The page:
Press Release: Count the Costs project launch event at UN Commission on Narcotic Drugs

Fifty Years of the War on Drugs: Time to Count the Costs and Explore the Alternatives

The War on Drugs - Count the Costs global campaign will be launched by NGOs from around the world at a side-event at the UN Commission on Narcotic Drugs (CND) in Vienna:

When: Wednesday 23 March, 13.15 – 14.45

Where: Mozart Room, Vienna International Conference Centre, Vienna

Speakers will outline the many costs of the war on drugs, and the aims of the campaign, to an audience of international policy makers, NGO representatives, and media. See www.countthecosts.org for more details

The War on Drugs: Count the Costs campaign will bring together interested parties from around the world, including NGOs, policy makers and others whose work is negatively impacted by international drug enforcement. Together they will call on governments and international agencies to meaningfully evaluate the unintended consequences of the war on drugs and explore evidence-based alternatives. The results of this campaign will be presented to the UN Commission on Narcotic Drugs in 2012.  Here is the full text of the call:

The War on Drugs - Count the Costs and Explore the Alternatives

The global 'war on drugs' has been fought for 50 years, without preventing the long-term trend of increasing drug supply and use. Beyond this failure, the UN Office on Drugs and Crime has also identified the many serious ‘unintended negative consequences’ of the drug war. These costs result not from drug use itself, but from choosing a punitive enforcement-led approach that, by its nature, places control of the trade in the hands of organised crime, and criminalises many users. In the process this:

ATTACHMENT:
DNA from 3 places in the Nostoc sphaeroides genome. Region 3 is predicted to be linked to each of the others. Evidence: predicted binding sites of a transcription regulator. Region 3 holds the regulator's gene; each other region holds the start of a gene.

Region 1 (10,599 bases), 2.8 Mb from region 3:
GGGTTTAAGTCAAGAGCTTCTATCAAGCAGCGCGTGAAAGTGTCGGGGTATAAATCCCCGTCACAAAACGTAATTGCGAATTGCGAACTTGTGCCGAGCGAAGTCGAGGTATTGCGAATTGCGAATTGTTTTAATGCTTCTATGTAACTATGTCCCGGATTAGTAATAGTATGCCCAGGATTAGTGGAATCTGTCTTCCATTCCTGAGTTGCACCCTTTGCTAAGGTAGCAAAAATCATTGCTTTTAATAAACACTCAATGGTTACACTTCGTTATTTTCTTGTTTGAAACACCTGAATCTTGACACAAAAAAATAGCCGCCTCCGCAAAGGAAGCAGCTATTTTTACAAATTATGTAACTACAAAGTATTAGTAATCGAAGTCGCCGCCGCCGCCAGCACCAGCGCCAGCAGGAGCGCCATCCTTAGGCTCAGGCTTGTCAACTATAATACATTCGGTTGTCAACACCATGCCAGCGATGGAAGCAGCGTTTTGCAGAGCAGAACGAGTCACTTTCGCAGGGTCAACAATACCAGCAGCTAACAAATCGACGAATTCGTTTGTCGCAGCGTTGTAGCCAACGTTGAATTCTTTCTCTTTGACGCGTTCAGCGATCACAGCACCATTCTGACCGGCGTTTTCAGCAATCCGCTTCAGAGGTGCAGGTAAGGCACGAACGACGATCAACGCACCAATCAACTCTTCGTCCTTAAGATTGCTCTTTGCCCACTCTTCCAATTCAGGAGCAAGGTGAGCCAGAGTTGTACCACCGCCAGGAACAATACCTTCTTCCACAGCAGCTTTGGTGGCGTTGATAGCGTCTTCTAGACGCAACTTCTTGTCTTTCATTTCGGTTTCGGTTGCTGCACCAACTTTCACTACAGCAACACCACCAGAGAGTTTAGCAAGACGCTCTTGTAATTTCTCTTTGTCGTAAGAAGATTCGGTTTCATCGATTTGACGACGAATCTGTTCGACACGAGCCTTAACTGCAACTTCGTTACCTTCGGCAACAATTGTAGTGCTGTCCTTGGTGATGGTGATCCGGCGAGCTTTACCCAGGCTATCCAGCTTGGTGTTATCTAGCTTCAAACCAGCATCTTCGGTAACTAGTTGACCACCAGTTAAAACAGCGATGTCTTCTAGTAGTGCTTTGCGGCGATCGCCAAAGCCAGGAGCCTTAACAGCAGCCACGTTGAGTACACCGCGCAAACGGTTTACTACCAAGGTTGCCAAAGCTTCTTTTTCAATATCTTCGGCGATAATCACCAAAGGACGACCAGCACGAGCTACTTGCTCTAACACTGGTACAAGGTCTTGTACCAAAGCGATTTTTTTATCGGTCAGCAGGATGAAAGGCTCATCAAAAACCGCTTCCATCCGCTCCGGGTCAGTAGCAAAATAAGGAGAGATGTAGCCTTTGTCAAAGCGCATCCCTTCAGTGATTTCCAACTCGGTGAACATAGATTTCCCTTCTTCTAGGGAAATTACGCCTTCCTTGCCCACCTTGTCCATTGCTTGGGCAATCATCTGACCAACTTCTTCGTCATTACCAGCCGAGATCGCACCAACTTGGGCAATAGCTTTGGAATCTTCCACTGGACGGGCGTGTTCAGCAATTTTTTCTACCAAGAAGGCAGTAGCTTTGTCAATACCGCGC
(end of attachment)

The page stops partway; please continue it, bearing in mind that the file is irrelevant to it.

1.    Undermines international development and security, and fuels conflict

2.    Threatens public health, spreads disease and causes death

3.    Undermines human rights

4.    Promotes stigma and discrimination

5.    Creates crime and enriches criminals

6.    Causes deforestation and pollution

7.    Wastes billions on ineffective law enforcement

The 'war on drugs' is a policy choice. There are other options that, at the very least, should be debated and explored using the best possible evidence and analysis.

We all share the same goals – a safer, healthier and more just world.  

Therefore, we the undersigned, call upon world leaders and UN agencies to quantify the unintended negative consequences of the current approach to drugs, and assess the potential costs and benefits of alternative approaches.

Martin Powell, Co-ordinator of the Count the Costs campaign said:

“In 1961 UN member states gathered to sign the Single Convention on Narcotic Drugs, the legal cornerstone of the enforcement-led approach that has become known as the global war on drugs. Fifty years later, with literally trillions of dollars spent, illegal drugs are one of the largest commodity trades on earth. Even the UN Office on Drugs and Crime that oversees the global drug control system, concedes that drug enforcement efforts have fuelled the creation of a vast criminal market with disastrous negative unintended consequences.

Yet no government or UN body has ever quantified these negative costs, or meaningfully explored alternatives to the war on drugs. After half a century this is long overdue. Only by looking at the evidence of what has worked and what has not can we hope to move towards a global drug control system that is, as the UNODC has suggested ‘fit for purpose’.” 

The Count the Costs call mirrors numerous comments made by world leaders, concerning the need to evaluate the costs and benefits of various policy regimes including President Santos of Colombia, Washington Post, Dec 2010:

“There are some fundamental structural contradictions in this war on drugs . . . We in Colombia have been successful, but our success is hurting the whole of Central America, Mexico, the Caribbean, Africa, and eventually it will backfire on us again. So are we pursuing the correct long-term policy? I don't object to discussing any alternatives but if we are going to discuss alternatives, let's discuss every alternative… what is the cost, what is the benefit of each alternative?”